From the textbook: Staying Healthy with Nutrition
- anti-bacterial and anti-fungal. Can kill many types of bacteria including pneumonia causing bacteria. It can inhibit the fungus of Candida which is responsible for yeast infections.
- anti-inflamatory - when applied topically
- anti-oxident - aloe vera been shown to help protect cell membranes from free radical damage.
- circulatory aid - as a good source of beta-sitosterol, aloe can be used to help support the circulatory system by keeping the blood cholesterol levels in check.
Aloe Vera Juice:
- important to buy a high quality one. As much like the gel of the plant as possible and that has not been subjected to high heat or unnecessary filtering.
Aloe has a low risk of toxicity. So you can consume it as a drink on a regular basis. Many people start out with 1 ounce twice daily and increase to about 6 ounces per day. Many users describe postive health effects from drinking aloe vera juice on this kind of routine basis (including my parents). Could be described as soothing and vitalizing.
Source: Staying Healthy with Nutrition (CSNN approved textbook)
My words of caution: If you plan to try aloe vera juice, I would recommend you make note over the first few days and weeks to see how your body reacts to it. It may not be for everyone. As with most supplements, I suggest to not use it for long periods of time. Take a break from it occasionally. It may help sooth and possibly help heal the digestive tract but chronic use could have the potential of throwing other other vitamin/mineral balances off in your body (as with any supplement). Also, try to find a juice with minimal added ingredients. The taste may not be great but adding to a smoothie might help. Consult a physician first if you are pregnant or breastfeeding.
I have not tried Aloe Vera juice myself but plan to experiment with it and see how my body reacts.
Aloe vera juice also helps to decrease inflammation in irritable bowel syndrome, colitis and other inflammatory disorders of the gut. Additionally, aloe vera can increase healthy bacteria in the intestines that aid digestion.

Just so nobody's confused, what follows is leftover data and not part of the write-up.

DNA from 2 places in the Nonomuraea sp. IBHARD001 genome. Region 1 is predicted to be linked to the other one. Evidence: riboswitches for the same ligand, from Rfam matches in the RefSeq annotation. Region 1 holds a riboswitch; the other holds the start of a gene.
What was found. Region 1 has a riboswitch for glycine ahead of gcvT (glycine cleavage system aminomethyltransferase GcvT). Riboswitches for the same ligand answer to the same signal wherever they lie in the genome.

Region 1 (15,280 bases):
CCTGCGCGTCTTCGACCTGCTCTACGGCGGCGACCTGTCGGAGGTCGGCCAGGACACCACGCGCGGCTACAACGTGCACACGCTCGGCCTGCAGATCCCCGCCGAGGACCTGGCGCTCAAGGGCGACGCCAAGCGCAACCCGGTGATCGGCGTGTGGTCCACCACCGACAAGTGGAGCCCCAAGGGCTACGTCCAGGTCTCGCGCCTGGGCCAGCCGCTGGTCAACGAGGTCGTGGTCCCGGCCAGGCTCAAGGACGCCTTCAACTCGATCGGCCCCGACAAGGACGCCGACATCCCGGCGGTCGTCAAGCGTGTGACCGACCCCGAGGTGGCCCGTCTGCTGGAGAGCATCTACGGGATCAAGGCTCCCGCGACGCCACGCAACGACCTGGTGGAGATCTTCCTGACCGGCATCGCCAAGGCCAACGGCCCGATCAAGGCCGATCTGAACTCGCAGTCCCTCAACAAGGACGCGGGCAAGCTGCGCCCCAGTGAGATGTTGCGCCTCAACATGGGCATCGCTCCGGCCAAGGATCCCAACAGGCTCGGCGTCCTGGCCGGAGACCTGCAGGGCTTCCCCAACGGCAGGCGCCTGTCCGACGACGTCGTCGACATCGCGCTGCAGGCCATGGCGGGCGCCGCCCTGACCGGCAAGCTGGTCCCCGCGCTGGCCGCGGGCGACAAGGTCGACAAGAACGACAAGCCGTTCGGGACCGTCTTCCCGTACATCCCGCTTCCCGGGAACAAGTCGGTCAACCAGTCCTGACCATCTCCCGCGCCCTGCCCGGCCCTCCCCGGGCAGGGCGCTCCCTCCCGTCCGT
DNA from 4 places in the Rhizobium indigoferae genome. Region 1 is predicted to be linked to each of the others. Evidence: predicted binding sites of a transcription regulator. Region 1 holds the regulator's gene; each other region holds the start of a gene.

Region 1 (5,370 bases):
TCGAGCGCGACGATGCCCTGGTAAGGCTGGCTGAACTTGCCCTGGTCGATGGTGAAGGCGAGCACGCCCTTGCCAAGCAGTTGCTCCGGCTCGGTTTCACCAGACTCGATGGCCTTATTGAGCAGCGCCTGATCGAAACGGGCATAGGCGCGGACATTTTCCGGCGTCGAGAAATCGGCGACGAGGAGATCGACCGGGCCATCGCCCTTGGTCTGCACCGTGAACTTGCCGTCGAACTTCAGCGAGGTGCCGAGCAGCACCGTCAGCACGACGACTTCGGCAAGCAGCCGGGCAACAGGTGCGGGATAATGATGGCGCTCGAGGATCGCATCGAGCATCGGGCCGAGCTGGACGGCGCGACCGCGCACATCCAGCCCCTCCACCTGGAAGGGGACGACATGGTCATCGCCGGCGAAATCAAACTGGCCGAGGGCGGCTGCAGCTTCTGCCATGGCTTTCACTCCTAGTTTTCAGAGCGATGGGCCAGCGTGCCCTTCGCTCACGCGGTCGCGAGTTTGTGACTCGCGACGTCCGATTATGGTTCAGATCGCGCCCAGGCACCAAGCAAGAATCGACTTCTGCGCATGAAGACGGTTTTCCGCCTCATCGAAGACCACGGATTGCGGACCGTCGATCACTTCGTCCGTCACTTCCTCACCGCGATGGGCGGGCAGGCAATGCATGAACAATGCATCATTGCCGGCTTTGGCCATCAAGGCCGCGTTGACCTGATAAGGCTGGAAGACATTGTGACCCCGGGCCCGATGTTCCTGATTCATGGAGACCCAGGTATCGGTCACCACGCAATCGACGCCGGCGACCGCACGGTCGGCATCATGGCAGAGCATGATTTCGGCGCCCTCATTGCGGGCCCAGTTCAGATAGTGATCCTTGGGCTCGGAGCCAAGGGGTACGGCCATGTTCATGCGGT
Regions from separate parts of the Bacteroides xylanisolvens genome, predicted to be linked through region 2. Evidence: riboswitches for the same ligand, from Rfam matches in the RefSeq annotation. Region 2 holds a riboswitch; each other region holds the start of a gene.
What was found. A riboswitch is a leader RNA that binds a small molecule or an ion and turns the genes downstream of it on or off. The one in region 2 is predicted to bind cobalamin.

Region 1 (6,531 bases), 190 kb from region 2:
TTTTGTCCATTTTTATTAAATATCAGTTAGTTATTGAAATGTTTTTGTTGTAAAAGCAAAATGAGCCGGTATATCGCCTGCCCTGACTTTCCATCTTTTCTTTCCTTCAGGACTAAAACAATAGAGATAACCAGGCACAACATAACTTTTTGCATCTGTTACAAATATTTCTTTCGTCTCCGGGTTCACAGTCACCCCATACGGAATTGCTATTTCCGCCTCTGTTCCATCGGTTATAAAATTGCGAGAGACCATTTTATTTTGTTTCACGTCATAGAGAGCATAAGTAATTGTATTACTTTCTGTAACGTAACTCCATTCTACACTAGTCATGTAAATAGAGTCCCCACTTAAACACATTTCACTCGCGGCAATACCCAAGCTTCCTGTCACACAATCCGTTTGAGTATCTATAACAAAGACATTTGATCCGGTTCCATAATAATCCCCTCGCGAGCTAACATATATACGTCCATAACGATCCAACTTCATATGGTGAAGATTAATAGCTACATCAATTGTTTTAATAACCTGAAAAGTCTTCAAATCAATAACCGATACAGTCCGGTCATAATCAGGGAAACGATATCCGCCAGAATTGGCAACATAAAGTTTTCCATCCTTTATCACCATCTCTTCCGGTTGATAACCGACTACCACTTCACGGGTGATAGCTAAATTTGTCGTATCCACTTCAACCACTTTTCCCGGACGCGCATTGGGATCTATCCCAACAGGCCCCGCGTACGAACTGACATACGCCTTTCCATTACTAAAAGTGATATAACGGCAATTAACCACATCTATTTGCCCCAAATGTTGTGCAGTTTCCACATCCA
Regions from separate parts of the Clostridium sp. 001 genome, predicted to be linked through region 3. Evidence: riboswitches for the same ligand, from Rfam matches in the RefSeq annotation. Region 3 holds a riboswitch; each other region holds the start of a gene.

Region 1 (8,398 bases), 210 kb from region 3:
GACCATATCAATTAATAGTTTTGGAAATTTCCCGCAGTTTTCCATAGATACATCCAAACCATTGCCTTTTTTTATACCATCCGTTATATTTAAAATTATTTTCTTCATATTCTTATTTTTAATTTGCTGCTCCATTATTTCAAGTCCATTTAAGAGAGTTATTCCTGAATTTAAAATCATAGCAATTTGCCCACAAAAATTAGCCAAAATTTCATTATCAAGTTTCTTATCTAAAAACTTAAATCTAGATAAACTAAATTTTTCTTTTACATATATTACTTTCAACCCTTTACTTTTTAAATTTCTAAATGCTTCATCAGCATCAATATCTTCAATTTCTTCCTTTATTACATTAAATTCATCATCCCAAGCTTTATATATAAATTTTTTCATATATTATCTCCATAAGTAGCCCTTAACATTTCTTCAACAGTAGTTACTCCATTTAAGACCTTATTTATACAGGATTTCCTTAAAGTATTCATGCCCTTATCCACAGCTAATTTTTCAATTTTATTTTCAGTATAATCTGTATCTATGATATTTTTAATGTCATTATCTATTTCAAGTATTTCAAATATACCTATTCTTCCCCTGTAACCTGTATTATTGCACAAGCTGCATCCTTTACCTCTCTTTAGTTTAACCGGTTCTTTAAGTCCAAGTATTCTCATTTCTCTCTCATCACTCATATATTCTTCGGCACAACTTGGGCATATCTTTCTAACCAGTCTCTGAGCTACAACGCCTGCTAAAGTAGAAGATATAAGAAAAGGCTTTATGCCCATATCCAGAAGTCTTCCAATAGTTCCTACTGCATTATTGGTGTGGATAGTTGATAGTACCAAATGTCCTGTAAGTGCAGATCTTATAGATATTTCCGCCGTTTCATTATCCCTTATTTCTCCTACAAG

Research published in the "Journal of Environmental Science and Health" notes that aloe vera contains anti-bacterial, anti-viral and anti-fungal properties that aid the immune system to cleanse the body of toxins and invading pathogens. Additionally, aloe vera helps to balance the immune system to reduce the effects of seasonal allergies, rheumatoid arthritis and other inflammatory immune disorders.
Taking aloe vera internally may also help improve blood circulation in the body. A clinical study published in the medical journal "Angiology" reported that aloe vera may help decrease total fat levels in patients with high cholesterol. This helps to reduce fatty deposits and blood clots in the arteries of the heart and body. The research noted that patients with diabetes showed the highest improvement in cholesterol level; however, the exact mechanism of these benefits are not yet determined.
The Memorial Sloan-Kettering Cancer Center warns that drinking aloe vera can cause adverse effects such as diarrhea. This occurs because aloe juice and aloe latex contain a substance called anthraquinone, which is a laxative. Severe diarrhea can cause pain, cramping and dehydration. Consult your doctor or nutritionist before ingesting this herb and do not consume aloe vera that is not produced for internal use.
Like other herbal supplements, taking aloe vera internally can cause adverse interactions with prescription and over-the-counter medications. Aloe vera may inhibit or increase the effects of some drugs, according to the Memorial Sloan-Kettering Cancer Center. For example, it may increase the blood-sugar-lowering effects of some diabetes medications and may cause potassium loss if taken with water pills or diuretics for heart conditions.
Source: SF Gate